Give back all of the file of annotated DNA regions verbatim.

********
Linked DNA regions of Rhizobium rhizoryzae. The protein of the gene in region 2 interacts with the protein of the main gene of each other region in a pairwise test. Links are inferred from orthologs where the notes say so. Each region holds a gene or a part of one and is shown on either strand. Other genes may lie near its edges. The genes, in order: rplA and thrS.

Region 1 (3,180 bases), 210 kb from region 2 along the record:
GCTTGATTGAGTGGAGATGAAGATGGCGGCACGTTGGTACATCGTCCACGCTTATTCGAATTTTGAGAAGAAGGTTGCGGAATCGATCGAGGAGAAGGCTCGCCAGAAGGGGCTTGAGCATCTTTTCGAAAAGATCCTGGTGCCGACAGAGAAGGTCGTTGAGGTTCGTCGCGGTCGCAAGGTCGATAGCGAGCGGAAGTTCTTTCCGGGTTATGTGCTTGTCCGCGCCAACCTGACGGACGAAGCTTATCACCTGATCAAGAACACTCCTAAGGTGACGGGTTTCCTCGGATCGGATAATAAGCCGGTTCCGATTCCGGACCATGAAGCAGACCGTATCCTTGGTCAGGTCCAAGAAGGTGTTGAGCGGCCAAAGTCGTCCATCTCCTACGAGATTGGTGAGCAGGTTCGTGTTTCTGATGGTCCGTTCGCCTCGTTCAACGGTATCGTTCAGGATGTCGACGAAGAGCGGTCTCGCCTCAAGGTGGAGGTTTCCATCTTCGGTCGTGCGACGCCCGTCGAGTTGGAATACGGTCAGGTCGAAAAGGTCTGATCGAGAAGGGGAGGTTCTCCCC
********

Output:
Linked DNA regions of Rhizobium rhizoryzae. The protein of the gene in region 2 interacts with the protein of the main gene of each other region in a pairwise test. Links are inferred from orthologs where the notes say so. Each region holds a gene or a part of one and is shown on either strand. Other genes may lie near its edges. The genes, in order: rplA and thrS.

Region 1 (3,180 bases), 210 kb from region 2 along the record:
GCTTGATTGAGTGGAGATGAAGATGGCGGCACGTTGGTACATCGTCCACGCTTATTCGAATTTTGAGAAGAAGGTTGCGGAATCGATCGAGGAGAAGGCTCGCCAGAAGGGGCTTGAGCATCTTTTCGAAAAGATCCTGGTGCCGACAGAGAAGGTCGTTGAGGTTCGTCGCGGTCGCAAGGTCGATAGCGAGCGGAAGTTCTTTCCGGGTTATGTGCTTGTCCGCGCCAACCTGACGGACGAAGCTTATCACCTGATCAAGAACACTCCTAAGGTGACGGGTTTCCTCGGATCGGATAATAAGCCGGTTCCGATTCCGGACCATGAAGCAGACCGTATCCTTGGTCAGGTCCAAGAAGGTGTTGAGCGGCCAAAGTCGTCCATCTCCTACGAGATTGGTGAGCAGGTTCGTGTTTCTGATGGTCCGTTCGCCTCGTTCAACGGTATCGTTCAGGATGTCGACGAAGAGCGGTCTCGCCTCAAGGTGGAGGTTTCCATCTTCGGTCGTGCGACGCCCGTCGAGTTGGAATACGGTCAGGTCGAAAAGGTCTGATCGAGAAGGGGAGGTTCTCCCC